By the 21st century BC, Hurrians settled the northern east parts of Syria while the rest of the region was dominated by the Amorites, Syria was called the Land of the Amurru (Amorites) by their Assyro-Babylonian neighbors. The Northwest Semitic language of the Amorites is the earliest attested of the Canaanite languages. Mari reemerged during this period, and saw renewed prosperity until conquered by Hammurabi of Babylon. Ugarit also arose during this time, circa 1800 BC, close to modern Latakia. Ugaritic was a Semitic language loosely related to the Canaanite languages, and developed the Ugaritic alphabet.[39] the Ugarites kingdom survived until its destruction at the hands of the marauding Indo-European Sea Peoples in the 12th century BC.

Around the 14th century BC, various Semitic peoples appeared in the area, such as the semi-nomadic Suteans who came into an unsuccessful conflict with Babylonia to the east, and the West Semitic speaking Arameans who subsumed the earlier Amorites. They too were subjugated by Assyria and the Hittites for centuries. The Egyptians fought the Hittites for control over western Syria; the fighting reached its zenith in 1274 BC with the Battle of Kadesh.

With the destruction of the Hittites and the decline of Assyria in the late 11th century BC, the Aramean tribes gained control of much of the interior, founding states such as Bit Bahiani, Aram-Damascus, Hamath, Aram-Rehob, Aram-Naharaim, and Luhuti. From this point, the region became known as Aramea or Aram. There was also a synthesis between the Semitic Arameans and the remnants of the Indo-European Hittites, with the founding of a number of Syro-Hittite states centered in north central Aram (Syria) and south central Asia Minor (modern Turkey), including Palistin, Carchemish and Sam’al.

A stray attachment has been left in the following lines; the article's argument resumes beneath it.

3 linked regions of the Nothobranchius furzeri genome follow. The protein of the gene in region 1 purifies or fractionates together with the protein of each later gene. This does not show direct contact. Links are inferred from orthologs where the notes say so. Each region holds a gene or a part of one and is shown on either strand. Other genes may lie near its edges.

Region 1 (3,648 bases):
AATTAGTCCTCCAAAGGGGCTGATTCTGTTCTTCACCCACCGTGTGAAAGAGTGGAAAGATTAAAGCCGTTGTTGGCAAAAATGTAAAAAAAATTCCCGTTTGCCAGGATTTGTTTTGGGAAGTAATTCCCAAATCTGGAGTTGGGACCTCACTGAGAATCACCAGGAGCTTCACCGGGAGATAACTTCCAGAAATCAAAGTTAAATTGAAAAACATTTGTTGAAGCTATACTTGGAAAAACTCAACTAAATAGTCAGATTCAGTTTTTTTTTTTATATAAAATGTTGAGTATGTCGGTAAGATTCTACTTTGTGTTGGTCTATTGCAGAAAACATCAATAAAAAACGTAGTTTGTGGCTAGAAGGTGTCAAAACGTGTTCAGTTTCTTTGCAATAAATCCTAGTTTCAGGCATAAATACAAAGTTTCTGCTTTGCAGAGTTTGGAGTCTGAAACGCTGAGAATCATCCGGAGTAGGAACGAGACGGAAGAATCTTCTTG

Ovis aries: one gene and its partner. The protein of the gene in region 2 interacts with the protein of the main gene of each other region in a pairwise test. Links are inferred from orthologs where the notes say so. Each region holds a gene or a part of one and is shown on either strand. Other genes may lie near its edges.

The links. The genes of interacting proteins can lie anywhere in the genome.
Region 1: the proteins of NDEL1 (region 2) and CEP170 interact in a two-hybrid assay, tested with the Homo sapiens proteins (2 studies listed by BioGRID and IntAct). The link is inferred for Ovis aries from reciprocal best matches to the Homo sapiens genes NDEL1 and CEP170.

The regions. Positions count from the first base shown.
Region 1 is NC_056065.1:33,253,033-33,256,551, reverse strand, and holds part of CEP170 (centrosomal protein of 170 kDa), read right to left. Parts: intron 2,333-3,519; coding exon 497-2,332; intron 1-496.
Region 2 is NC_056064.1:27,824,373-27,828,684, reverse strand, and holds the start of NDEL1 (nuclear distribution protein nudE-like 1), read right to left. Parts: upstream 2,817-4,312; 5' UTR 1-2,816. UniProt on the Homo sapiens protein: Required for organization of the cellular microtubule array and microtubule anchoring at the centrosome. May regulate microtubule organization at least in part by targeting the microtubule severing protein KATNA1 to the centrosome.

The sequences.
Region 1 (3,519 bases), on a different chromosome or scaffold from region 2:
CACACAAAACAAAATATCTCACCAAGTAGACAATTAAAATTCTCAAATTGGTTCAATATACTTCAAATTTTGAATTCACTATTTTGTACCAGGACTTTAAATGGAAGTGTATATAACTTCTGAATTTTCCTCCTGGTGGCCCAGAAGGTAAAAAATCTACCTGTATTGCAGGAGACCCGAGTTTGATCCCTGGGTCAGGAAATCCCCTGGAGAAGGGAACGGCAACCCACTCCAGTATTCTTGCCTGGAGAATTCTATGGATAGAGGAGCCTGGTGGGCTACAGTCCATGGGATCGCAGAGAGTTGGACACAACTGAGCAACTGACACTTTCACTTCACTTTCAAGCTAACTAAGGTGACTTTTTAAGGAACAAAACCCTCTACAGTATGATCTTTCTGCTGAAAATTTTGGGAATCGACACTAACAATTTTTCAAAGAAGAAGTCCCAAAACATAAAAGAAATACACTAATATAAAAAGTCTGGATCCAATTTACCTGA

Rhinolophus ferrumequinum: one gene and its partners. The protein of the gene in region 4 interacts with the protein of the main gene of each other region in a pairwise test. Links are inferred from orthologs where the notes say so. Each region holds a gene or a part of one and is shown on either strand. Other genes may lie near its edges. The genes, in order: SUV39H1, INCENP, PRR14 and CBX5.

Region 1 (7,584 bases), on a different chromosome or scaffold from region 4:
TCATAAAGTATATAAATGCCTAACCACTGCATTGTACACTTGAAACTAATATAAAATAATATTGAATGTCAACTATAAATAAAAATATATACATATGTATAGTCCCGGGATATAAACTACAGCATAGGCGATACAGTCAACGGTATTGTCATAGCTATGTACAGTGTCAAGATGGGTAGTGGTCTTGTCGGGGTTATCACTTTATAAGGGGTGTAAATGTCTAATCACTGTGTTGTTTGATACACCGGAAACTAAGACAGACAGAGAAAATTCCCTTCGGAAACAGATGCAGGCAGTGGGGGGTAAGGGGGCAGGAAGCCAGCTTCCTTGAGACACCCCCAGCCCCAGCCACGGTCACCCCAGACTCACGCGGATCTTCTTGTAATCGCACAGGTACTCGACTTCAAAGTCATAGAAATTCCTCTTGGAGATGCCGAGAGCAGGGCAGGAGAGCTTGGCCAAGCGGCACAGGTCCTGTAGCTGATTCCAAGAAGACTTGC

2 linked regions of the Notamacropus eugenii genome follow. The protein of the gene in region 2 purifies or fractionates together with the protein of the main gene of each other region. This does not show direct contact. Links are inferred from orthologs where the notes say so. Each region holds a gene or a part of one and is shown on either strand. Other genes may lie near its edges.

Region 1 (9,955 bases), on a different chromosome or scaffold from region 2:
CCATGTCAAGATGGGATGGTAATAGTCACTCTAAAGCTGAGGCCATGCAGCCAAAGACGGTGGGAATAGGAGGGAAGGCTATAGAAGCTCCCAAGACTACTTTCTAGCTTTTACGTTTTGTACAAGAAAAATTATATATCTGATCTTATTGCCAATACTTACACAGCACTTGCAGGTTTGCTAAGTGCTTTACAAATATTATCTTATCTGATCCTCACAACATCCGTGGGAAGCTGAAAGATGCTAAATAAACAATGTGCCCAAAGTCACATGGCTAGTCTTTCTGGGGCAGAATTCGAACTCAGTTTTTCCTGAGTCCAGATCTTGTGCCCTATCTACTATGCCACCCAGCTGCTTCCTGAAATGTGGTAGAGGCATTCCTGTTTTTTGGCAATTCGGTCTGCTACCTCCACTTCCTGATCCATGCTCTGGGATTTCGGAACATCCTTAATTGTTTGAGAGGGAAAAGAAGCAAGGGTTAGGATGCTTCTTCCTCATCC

A Canaanite group known as the Phoenicians came to dominate the coasts of Syria, (and also Lebanon and northern Paletine) from the 13th century BC, founding city states such as Amrit, Simyra, Arwad, Paltos, Ramitha and Shuksi. From these coastal regions they eventually spread their influence throughout the Mediterranean, including building colonies in Malta, Sicily, the Iberian peninsula (modern Spain and Portugal), the coasts of North Africa, and most significantly, founding the major city state of Carthage (in modern Tunisia) in the 9th century BC which was much later to become the center of a major empire, rivaling the Roman Empire.